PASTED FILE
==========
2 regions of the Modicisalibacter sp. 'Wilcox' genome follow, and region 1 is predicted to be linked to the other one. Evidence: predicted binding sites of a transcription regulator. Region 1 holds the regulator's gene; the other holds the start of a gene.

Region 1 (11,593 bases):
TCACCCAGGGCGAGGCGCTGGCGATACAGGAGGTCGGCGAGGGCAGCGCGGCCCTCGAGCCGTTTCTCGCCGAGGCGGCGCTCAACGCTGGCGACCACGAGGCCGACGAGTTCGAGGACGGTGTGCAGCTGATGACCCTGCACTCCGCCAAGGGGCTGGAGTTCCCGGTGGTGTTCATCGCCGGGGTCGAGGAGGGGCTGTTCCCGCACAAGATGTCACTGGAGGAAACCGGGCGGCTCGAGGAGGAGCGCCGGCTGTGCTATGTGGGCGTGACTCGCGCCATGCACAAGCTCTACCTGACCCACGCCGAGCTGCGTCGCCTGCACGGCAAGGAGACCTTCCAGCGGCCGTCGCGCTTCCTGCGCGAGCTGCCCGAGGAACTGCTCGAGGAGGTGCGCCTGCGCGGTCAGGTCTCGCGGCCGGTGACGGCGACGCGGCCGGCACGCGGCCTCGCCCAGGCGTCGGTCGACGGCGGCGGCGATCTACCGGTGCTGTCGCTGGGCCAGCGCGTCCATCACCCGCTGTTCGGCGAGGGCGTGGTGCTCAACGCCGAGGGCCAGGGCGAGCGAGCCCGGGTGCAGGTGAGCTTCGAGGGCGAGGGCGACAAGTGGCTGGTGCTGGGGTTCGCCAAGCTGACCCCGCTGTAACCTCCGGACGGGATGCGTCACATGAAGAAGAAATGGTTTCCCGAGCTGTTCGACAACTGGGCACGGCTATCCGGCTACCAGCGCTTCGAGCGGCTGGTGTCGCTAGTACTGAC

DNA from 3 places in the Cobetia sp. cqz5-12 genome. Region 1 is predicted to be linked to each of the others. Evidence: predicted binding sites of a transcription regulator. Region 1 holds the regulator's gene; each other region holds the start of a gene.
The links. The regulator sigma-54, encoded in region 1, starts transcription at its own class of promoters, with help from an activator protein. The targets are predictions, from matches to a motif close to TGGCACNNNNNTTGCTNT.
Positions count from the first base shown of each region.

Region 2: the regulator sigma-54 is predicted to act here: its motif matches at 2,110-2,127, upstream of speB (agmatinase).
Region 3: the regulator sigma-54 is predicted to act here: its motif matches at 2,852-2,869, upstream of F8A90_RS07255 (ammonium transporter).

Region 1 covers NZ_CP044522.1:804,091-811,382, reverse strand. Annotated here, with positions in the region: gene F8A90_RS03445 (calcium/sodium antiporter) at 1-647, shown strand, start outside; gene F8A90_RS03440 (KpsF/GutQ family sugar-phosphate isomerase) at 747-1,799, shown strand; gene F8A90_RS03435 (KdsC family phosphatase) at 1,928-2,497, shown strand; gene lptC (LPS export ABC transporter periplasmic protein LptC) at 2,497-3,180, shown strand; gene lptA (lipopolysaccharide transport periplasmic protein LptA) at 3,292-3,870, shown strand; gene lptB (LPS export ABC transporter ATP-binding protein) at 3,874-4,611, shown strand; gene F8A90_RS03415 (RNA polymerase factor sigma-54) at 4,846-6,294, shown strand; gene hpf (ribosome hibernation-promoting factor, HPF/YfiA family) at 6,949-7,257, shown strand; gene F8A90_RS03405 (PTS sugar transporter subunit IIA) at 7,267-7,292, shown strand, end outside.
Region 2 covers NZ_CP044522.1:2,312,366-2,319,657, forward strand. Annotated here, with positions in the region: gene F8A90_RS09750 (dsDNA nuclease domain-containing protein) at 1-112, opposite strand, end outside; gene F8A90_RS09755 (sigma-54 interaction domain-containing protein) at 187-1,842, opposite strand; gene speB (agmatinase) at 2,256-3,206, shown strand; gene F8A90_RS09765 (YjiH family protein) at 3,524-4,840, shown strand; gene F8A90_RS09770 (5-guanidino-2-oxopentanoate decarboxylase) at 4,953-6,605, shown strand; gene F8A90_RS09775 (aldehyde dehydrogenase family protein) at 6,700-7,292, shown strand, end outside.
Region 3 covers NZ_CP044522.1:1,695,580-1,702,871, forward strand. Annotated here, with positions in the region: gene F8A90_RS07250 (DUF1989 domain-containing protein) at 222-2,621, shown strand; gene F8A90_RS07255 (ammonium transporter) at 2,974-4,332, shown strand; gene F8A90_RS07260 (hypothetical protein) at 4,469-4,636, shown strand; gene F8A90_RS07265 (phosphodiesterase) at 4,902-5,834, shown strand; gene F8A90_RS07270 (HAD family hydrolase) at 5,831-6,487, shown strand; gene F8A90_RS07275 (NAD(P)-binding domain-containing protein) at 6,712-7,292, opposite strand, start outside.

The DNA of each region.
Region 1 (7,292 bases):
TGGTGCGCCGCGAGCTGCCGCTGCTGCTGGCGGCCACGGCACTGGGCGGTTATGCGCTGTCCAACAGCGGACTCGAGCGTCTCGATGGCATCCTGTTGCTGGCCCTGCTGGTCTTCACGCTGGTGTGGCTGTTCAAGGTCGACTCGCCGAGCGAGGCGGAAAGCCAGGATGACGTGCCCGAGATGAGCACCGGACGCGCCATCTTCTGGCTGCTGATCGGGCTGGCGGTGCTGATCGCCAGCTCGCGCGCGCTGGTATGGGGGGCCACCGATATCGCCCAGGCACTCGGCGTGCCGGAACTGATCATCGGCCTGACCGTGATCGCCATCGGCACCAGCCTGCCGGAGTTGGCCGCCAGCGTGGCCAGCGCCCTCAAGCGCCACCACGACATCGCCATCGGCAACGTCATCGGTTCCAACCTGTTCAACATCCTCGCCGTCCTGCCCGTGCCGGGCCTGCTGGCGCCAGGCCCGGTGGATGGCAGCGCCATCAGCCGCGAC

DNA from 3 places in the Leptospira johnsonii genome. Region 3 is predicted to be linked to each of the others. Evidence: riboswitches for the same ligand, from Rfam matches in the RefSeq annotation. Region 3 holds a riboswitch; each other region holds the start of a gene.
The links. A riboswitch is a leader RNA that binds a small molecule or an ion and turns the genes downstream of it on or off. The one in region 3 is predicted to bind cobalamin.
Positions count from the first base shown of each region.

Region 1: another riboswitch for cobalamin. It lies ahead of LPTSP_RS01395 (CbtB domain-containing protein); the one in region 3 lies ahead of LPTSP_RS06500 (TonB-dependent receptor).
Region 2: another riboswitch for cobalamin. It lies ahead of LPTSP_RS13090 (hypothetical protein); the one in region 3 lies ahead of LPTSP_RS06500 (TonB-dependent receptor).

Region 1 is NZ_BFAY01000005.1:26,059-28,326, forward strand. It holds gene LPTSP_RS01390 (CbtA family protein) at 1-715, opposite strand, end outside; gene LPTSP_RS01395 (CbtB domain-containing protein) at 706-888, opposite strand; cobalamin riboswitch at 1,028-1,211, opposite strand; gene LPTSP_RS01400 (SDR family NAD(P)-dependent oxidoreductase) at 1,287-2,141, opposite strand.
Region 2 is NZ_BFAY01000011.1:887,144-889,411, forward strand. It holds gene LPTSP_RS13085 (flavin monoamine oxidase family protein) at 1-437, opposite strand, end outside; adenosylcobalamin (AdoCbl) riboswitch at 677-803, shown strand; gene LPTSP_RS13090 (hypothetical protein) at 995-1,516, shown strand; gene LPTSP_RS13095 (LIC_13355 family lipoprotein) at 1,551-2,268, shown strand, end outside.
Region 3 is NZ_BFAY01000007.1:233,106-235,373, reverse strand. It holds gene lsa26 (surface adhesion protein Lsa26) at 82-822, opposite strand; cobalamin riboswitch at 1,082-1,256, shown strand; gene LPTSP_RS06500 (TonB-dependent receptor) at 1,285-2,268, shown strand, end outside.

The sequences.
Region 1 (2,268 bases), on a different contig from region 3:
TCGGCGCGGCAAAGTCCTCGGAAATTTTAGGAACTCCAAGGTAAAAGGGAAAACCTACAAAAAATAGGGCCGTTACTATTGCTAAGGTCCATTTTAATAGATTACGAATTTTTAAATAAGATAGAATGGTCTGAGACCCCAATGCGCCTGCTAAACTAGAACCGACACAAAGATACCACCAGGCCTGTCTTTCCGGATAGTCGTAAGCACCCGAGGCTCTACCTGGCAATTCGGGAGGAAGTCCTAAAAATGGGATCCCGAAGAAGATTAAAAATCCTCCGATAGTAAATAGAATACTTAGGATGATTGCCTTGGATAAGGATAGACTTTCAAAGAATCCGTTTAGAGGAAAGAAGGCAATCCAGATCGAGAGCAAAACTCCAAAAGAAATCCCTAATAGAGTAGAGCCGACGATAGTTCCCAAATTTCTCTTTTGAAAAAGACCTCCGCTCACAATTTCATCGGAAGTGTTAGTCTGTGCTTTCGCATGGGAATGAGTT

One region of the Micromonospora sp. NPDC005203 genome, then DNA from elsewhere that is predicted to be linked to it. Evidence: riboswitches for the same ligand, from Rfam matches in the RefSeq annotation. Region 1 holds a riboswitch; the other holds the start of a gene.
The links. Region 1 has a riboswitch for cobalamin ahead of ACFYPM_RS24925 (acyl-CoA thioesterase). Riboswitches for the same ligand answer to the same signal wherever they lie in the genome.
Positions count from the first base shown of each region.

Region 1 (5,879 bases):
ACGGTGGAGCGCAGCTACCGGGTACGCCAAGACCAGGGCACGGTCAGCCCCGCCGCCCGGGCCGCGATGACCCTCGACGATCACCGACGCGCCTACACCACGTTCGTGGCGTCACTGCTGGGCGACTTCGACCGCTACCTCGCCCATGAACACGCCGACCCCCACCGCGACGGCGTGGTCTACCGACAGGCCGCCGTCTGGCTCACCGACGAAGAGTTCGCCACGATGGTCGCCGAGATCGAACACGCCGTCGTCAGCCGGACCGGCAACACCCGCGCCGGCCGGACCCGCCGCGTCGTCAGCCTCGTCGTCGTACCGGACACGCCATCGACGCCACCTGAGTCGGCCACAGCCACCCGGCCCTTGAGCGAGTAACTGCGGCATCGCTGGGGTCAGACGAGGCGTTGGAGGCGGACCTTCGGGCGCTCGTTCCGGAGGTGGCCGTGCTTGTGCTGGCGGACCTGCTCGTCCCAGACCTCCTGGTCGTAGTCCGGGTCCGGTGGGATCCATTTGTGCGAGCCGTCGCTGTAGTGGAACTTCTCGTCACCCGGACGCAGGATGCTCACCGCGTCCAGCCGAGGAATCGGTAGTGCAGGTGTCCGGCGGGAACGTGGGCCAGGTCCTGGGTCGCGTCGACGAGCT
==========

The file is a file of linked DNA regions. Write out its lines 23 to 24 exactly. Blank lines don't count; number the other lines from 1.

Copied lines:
The sequences.
Region 1 (2,268 bases), on a different contig from region 3: